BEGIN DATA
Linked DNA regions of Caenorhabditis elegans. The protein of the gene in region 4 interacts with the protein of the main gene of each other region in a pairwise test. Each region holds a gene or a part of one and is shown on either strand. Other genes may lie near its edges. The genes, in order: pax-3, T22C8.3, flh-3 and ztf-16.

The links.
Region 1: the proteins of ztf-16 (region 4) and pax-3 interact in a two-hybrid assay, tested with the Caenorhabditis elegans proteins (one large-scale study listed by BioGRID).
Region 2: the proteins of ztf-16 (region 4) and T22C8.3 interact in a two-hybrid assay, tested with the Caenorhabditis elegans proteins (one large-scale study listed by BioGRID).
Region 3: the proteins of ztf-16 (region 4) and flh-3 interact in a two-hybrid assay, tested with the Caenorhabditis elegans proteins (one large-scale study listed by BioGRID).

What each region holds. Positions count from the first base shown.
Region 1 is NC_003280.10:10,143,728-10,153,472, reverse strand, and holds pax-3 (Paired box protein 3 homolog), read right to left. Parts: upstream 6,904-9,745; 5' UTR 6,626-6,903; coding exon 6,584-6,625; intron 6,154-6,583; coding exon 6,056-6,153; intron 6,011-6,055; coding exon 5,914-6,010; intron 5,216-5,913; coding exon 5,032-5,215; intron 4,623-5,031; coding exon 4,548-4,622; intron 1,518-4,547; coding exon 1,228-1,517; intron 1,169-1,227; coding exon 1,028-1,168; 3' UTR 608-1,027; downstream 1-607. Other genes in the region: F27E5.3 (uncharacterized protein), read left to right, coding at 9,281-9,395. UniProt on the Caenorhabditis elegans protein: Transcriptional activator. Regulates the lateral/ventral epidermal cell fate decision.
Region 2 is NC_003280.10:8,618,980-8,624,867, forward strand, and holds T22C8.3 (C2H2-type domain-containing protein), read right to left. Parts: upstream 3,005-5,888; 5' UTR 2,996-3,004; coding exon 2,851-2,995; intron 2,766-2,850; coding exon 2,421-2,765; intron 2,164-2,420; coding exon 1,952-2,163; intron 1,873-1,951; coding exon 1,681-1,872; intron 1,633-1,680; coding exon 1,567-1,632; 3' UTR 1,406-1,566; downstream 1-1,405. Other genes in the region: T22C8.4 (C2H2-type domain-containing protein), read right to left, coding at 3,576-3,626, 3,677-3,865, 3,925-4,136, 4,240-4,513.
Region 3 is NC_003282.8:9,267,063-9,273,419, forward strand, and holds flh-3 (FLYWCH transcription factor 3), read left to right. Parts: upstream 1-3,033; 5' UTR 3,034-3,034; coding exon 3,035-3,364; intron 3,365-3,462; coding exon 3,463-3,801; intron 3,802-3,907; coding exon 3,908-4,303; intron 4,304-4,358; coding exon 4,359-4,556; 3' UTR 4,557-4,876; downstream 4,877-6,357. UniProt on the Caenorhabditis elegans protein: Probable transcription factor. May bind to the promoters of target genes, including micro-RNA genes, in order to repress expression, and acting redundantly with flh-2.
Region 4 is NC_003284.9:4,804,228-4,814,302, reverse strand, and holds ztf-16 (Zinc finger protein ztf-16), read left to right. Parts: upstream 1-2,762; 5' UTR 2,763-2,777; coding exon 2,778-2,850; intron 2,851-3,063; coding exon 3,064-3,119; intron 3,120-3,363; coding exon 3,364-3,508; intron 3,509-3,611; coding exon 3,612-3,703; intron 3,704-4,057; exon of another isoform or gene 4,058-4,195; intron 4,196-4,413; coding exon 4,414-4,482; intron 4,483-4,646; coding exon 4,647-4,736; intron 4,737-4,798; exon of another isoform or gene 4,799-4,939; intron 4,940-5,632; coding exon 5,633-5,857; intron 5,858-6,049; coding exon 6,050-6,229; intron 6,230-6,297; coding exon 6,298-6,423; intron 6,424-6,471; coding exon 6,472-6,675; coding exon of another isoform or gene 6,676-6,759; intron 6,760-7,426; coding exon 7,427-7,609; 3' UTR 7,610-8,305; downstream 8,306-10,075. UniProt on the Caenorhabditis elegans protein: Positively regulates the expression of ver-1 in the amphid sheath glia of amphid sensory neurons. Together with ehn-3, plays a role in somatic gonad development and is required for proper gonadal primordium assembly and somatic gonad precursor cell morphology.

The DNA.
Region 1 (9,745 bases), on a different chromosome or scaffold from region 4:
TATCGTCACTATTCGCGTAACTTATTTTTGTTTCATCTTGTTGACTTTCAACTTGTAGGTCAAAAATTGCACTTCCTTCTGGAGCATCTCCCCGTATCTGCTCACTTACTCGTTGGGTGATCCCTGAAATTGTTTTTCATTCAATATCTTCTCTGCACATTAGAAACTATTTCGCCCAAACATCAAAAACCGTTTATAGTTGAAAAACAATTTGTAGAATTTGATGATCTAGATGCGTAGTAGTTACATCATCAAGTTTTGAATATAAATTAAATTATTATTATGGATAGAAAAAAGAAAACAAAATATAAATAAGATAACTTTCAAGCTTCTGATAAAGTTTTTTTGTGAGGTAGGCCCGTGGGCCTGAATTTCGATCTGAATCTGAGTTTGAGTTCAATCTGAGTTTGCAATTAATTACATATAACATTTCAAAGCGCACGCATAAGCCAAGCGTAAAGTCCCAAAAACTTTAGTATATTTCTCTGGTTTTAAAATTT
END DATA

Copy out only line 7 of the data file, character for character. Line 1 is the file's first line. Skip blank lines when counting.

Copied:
Region 1 is NC_003280.10:10,143,728-10,153,472, reverse strand, and holds pax-3 (Paired box protein 3 homolog), read right to left. Parts: upstream 6,904-9,745; 5' UTR 6,626-6,903; coding exon 6,584-6,625; intron 6,154-6,583; coding exon 6,056-6,153; intron 6,011-6,055; coding exon 5,914-6,010; intron 5,216-5,913; coding exon 5,032-5,215; intron 4,623-5,031; coding exon 4,548-4,622; intron 1,518-4,547; coding exon 1,228-1,517; intron 1,169-1,227; coding exon 1,028-1,168; 3' UTR 608-1,027; downstream 1-607. Other genes in the region: F27E5.3 (uncharacterized protein), read left to right, coding at 9,281-9,395. UniProt on the Caenorhabditis elegans protein: Transcriptional activator. Regulates the lateral/ventral epidermal cell fate decision.